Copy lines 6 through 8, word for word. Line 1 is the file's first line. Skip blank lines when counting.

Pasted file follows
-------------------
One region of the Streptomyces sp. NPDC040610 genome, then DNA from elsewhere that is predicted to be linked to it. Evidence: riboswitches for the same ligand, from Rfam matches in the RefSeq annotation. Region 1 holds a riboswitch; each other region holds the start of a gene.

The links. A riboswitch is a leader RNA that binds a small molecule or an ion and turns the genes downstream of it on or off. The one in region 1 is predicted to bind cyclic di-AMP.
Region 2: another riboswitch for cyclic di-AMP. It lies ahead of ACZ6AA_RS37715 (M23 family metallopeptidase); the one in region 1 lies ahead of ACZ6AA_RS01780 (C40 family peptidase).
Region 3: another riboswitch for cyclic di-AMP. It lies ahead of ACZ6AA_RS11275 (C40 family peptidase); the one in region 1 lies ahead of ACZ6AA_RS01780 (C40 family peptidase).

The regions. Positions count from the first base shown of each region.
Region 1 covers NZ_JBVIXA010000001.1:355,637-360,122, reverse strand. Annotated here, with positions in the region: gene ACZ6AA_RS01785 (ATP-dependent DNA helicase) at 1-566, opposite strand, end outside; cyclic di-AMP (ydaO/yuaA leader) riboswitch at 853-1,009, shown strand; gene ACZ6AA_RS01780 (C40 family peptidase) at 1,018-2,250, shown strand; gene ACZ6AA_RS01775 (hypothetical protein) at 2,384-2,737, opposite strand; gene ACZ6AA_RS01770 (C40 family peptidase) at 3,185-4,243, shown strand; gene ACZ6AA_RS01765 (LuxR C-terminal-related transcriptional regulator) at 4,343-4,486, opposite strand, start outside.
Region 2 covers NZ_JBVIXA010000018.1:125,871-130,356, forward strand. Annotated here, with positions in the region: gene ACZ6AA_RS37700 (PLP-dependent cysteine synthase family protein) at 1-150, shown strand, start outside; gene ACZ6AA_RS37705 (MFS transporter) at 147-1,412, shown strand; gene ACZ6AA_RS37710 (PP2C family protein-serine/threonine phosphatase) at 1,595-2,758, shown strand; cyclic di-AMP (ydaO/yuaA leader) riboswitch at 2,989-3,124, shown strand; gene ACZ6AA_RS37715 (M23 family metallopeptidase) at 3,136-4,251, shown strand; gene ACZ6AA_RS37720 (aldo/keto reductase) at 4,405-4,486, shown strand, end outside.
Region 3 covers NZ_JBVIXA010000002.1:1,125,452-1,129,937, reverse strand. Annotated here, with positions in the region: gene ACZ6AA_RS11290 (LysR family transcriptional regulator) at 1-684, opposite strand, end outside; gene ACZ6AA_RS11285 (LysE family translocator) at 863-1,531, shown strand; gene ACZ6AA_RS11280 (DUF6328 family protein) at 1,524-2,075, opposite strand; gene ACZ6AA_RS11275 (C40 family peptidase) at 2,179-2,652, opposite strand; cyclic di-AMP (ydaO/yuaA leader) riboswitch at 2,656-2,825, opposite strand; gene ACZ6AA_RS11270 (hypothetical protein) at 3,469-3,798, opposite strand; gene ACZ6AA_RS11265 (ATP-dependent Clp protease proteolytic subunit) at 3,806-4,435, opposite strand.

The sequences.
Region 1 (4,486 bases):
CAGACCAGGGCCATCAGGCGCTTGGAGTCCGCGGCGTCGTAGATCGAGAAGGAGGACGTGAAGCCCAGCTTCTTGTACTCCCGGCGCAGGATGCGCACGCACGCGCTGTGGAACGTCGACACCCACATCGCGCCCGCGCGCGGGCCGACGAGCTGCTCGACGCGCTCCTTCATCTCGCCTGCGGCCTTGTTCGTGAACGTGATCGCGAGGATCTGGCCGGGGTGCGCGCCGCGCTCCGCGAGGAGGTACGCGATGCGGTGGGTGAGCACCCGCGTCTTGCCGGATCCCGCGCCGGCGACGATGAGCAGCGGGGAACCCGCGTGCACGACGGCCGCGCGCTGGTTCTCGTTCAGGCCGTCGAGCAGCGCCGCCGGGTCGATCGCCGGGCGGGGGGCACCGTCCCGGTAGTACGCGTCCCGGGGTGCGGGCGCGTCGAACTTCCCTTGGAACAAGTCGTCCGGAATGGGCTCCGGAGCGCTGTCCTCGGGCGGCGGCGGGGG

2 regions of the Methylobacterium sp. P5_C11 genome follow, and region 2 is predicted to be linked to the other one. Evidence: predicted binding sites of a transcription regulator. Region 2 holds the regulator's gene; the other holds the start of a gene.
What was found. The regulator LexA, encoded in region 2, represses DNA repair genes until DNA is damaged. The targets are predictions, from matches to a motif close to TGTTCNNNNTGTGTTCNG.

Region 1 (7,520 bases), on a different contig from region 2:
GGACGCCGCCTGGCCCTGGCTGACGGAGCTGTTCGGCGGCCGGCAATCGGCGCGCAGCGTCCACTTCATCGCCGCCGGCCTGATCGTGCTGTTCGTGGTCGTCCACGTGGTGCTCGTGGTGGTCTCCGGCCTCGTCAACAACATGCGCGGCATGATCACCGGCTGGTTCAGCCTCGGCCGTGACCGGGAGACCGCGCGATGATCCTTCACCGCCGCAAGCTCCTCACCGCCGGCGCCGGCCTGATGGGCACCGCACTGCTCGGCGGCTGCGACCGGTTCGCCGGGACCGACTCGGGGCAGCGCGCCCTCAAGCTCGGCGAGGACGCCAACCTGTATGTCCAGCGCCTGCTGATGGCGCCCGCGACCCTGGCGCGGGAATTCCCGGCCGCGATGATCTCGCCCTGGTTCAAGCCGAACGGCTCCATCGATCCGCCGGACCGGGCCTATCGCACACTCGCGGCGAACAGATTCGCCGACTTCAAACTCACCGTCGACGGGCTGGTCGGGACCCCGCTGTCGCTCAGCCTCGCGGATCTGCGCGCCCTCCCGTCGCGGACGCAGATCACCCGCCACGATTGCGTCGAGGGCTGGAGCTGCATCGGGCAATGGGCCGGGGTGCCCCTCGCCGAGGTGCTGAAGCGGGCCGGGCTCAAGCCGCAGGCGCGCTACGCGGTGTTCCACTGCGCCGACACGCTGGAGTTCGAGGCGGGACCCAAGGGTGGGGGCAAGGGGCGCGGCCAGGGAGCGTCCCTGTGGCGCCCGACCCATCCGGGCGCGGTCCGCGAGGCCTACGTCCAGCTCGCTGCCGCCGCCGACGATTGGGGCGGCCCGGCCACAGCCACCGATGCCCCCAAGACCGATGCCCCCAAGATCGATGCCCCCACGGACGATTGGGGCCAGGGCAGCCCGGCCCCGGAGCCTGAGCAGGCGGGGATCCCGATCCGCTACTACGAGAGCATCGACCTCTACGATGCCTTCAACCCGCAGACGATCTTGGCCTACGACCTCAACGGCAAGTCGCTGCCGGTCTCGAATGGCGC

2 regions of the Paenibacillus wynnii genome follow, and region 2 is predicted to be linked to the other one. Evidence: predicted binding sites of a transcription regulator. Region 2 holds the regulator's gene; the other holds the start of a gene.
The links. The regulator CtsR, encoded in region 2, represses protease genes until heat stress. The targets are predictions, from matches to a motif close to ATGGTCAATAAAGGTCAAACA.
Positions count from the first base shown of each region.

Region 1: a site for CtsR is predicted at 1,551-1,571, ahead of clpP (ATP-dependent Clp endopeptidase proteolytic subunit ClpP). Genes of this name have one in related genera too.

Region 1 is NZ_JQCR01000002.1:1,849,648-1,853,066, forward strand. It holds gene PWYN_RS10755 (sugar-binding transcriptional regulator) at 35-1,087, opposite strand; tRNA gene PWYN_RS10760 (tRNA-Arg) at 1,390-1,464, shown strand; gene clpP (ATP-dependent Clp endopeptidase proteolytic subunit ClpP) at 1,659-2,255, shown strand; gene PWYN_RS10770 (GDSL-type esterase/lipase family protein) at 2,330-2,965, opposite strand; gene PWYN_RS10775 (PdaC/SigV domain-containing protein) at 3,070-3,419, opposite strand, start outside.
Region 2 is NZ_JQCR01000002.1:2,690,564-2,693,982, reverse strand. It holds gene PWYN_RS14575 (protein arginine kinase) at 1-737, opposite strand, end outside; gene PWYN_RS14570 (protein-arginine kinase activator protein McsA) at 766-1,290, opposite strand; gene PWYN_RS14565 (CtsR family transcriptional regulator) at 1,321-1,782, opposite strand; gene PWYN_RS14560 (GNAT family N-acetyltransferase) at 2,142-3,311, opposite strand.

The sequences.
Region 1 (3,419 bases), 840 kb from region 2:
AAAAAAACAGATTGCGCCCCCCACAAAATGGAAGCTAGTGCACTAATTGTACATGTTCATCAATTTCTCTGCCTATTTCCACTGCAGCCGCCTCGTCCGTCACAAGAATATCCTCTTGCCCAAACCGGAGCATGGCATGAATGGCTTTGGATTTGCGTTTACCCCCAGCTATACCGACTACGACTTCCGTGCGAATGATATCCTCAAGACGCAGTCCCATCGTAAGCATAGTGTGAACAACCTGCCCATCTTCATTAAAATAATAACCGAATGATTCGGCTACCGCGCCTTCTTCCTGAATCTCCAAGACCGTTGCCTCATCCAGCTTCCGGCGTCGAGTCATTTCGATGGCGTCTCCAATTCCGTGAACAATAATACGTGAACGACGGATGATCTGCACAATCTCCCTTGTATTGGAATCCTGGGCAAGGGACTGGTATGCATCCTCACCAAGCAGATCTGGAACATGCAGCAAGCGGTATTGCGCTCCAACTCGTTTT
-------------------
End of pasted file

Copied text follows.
Region 1 covers NZ_JBVIXA010000001.1:355,637-360,122, reverse strand. Annotated here, with positions in the region: gene ACZ6AA_RS01785 (ATP-dependent DNA helicase) at 1-566, opposite strand, end outside; cyclic di-AMP (ydaO/yuaA leader) riboswitch at 853-1,009, shown strand; gene ACZ6AA_RS01780 (C40 family peptidase) at 1,018-2,250, shown strand; gene ACZ6AA_RS01775 (hypothetical protein) at 2,384-2,737, opposite strand; gene ACZ6AA_RS01770 (C40 family peptidase) at 3,185-4,243, shown strand; gene ACZ6AA_RS01765 (LuxR C-terminal-related transcriptional regulator) at 4,343-4,486, opposite strand, start outside.
Region 2 covers NZ_JBVIXA010000018.1:125,871-130,356, forward strand. Annotated here, with positions in the region: gene ACZ6AA_RS37700 (PLP-dependent cysteine synthase family protein) at 1-150, shown strand, start outside; gene ACZ6AA_RS37705 (MFS transporter) at 147-1,412, shown strand; gene ACZ6AA_RS37710 (PP2C family protein-serine/threonine phosphatase) at 1,595-2,758, shown strand; cyclic di-AMP (ydaO/yuaA leader) riboswitch at 2,989-3,124, shown strand; gene ACZ6AA_RS37715 (M23 family metallopeptidase) at 3,136-4,251, shown strand; gene ACZ6AA_RS37720 (aldo/keto reductase) at 4,405-4,486, shown strand, end outside.
Region 3 covers NZ_JBVIXA010000002.1:1,125,452-1,129,937, reverse strand. Annotated here, with positions in the region: gene ACZ6AA_RS11290 (LysR family transcriptional regulator) at 1-684, opposite strand, end outside; gene ACZ6AA_RS11285 (LysE family translocator) at 863-1,531, shown strand; gene ACZ6AA_RS11280 (DUF6328 family protein) at 1,524-2,075, opposite strand; gene ACZ6AA_RS11275 (C40 family peptidase) at 2,179-2,652, opposite strand; cyclic di-AMP (ydaO/yuaA leader) riboswitch at 2,656-2,825, opposite strand; gene ACZ6AA_RS11270 (hypothetical protein) at 3,469-3,798, opposite strand; gene ACZ6AA_RS11265 (ATP-dependent Clp protease proteolytic subunit) at 3,806-4,435, opposite strand.